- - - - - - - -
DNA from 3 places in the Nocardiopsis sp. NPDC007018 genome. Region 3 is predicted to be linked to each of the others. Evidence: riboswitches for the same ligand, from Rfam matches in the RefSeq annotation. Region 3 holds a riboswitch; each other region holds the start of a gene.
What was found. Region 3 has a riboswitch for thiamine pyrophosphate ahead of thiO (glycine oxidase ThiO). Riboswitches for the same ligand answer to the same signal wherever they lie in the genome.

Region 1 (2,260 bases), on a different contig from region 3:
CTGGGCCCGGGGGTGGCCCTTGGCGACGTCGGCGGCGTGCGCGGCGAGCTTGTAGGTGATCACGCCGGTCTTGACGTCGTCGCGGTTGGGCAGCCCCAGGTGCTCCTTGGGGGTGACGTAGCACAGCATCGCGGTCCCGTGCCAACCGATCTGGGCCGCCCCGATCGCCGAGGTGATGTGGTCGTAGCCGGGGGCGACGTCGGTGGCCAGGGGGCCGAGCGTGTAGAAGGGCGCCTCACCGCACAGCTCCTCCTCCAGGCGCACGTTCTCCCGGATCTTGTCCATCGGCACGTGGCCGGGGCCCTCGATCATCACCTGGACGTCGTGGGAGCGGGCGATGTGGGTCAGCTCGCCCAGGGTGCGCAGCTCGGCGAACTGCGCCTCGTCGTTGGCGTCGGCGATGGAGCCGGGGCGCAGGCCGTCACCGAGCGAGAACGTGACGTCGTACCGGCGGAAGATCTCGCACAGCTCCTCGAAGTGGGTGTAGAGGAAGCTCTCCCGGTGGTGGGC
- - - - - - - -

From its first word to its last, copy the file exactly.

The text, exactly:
DNA from 3 places in the Nocardiopsis sp. NPDC007018 genome. Region 3 is predicted to be linked to each of the others. Evidence: riboswitches for the same ligand, from Rfam matches in the RefSeq annotation. Region 3 holds a riboswitch; each other region holds the start of a gene.
What was found. Region 3 has a riboswitch for thiamine pyrophosphate ahead of thiO (glycine oxidase ThiO). Riboswitches for the same ligand answer to the same signal wherever they lie in the genome.

Region 1 (2,260 bases), on a different contig from region 3:
CTGGGCCCGGGGGTGGCCCTTGGCGACGTCGGCGGCGTGCGCGGCGAGCTTGTAGGTGATCACGCCGGTCTTGACGTCGTCGCGGTTGGGCAGCCCCAGGTGCTCCTTGGGGGTGACGTAGCACAGCATCGCGGTCCCGTGCCAACCGATCTGGGCCGCCCCGATCGCCGAGGTGATGTGGTCGTAGCCGGGGGCGACGTCGGTGGCCAGGGGGCCGAGCGTGTAGAAGGGCGCCTCACCGCACAGCTCCTCCTCCAGGCGCACGTTCTCCCGGATCTTGTCCATCGGCACGTGGCCGGGGCCCTCGATCATCACCTGGACGTCGTGGGAGCGGGCGATGTGGGTCAGCTCGCCCAGGGTGCGCAGCTCGGCGAACTGCGCCTCGTCGTTGGCGTCGGCGATGGAGCCGGGGCGCAGGCCGTCACCGAGCGAGAACGTGACGTCGTACCGGCGGAAGATCTCGCACAGCTCCTCGAAGTGGGTGTAGAGGAAGCTCTCCCGGTGGTGGGC